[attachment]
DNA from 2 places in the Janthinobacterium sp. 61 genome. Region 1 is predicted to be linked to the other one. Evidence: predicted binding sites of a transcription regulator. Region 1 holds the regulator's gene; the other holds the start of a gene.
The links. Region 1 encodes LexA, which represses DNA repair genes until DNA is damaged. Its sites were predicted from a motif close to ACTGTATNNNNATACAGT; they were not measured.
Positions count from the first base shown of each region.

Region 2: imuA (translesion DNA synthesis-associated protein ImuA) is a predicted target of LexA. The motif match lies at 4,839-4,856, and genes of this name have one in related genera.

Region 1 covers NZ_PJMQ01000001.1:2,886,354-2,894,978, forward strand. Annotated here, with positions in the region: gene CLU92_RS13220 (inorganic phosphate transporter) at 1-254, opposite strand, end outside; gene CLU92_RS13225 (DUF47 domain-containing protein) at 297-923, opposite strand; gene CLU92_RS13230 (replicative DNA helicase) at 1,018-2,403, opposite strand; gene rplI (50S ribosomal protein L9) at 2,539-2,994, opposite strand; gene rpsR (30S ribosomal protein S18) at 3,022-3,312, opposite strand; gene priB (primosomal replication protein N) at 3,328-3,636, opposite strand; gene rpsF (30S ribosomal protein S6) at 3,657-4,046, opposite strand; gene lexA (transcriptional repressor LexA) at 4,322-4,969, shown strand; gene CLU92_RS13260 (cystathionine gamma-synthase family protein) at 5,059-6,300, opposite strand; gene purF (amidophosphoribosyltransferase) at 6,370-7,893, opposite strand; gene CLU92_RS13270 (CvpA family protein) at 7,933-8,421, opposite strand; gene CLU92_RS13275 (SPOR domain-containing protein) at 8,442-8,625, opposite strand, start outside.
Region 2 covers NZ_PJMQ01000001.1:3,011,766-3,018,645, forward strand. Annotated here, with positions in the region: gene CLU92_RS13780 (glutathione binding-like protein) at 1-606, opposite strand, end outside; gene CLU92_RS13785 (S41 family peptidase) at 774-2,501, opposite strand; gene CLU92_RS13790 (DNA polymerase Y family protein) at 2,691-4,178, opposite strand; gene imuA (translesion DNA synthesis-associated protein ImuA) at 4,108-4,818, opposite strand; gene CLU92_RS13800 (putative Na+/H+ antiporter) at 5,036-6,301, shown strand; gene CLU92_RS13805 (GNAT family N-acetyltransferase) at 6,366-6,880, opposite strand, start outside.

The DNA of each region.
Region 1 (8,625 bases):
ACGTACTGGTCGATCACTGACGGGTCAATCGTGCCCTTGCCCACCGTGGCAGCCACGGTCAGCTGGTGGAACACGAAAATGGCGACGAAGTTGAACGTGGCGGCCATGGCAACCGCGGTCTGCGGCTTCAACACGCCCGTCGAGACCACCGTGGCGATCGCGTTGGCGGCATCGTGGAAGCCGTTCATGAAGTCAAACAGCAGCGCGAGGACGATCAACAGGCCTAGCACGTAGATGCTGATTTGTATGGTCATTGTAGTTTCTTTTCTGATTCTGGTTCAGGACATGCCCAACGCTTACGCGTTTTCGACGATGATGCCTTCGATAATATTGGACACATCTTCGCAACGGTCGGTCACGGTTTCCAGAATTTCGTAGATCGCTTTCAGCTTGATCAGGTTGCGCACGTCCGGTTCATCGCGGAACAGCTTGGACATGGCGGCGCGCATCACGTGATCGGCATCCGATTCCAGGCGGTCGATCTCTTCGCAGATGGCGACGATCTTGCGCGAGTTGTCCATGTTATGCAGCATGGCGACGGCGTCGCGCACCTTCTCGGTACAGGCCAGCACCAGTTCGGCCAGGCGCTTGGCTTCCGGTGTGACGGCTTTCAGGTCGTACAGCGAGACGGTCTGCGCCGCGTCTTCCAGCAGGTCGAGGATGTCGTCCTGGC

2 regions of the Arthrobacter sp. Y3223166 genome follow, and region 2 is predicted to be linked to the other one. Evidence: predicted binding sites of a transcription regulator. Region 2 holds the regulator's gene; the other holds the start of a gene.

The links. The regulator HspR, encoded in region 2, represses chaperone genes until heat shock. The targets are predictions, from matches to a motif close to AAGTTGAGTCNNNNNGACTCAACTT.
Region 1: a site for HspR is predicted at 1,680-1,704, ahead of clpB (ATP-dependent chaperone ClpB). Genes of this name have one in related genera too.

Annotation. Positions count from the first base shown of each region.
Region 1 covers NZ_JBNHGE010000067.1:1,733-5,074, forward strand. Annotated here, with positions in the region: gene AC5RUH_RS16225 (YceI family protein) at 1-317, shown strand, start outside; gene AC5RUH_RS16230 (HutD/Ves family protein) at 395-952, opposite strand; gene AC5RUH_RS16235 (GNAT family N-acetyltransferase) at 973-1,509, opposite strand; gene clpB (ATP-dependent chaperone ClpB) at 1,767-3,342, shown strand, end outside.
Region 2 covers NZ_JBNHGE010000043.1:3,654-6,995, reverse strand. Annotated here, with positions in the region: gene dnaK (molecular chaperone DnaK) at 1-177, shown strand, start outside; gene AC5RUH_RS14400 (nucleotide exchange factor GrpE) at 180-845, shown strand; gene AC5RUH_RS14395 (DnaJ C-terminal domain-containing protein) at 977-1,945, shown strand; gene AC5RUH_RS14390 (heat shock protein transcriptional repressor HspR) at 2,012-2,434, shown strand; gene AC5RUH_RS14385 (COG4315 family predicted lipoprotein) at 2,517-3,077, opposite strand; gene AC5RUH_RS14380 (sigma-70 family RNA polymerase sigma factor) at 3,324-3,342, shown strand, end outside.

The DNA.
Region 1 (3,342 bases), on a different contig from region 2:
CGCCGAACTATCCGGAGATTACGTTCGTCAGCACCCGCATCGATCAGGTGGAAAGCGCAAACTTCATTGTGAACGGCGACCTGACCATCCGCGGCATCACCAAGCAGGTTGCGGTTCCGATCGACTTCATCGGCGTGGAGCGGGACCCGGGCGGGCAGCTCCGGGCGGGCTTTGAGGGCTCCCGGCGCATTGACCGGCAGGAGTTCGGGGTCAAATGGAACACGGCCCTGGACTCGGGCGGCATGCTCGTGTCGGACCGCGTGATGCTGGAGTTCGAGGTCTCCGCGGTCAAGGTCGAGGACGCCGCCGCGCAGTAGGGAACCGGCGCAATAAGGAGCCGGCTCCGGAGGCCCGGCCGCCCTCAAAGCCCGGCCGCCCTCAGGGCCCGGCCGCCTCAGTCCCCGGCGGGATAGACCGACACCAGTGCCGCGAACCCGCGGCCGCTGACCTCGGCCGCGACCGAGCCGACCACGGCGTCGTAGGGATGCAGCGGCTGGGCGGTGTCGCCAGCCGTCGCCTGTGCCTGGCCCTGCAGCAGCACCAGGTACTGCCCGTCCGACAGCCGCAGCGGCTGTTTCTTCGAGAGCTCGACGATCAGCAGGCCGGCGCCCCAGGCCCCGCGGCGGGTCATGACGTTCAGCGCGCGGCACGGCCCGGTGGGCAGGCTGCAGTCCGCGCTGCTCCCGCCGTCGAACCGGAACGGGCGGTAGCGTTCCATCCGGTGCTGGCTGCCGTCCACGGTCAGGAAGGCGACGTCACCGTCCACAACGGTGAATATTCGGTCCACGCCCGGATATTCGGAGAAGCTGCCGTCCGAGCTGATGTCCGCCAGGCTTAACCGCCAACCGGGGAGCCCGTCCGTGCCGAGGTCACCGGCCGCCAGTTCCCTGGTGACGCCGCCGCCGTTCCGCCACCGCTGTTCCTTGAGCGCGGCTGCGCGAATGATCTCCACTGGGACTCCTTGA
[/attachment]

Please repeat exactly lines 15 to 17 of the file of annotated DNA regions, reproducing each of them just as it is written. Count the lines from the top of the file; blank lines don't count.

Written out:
Region 2 covers NZ_JBNHGE010000043.1:3,654-6,995, reverse strand. Annotated here, with positions in the region: gene dnaK (molecular chaperone DnaK) at 1-177, shown strand, start outside; gene AC5RUH_RS14400 (nucleotide exchange factor GrpE) at 180-845, shown strand; gene AC5RUH_RS14395 (DnaJ C-terminal domain-containing protein) at 977-1,945, shown strand; gene AC5RUH_RS14390 (heat shock protein transcriptional repressor HspR) at 2,012-2,434, shown strand; gene AC5RUH_RS14385 (COG4315 family predicted lipoprotein) at 2,517-3,077, opposite strand; gene AC5RUH_RS14380 (sigma-70 family RNA polymerase sigma factor) at 3,324-3,342, shown strand, end outside.

The DNA.
Region 1 (3,342 bases), on a different contig from region 2: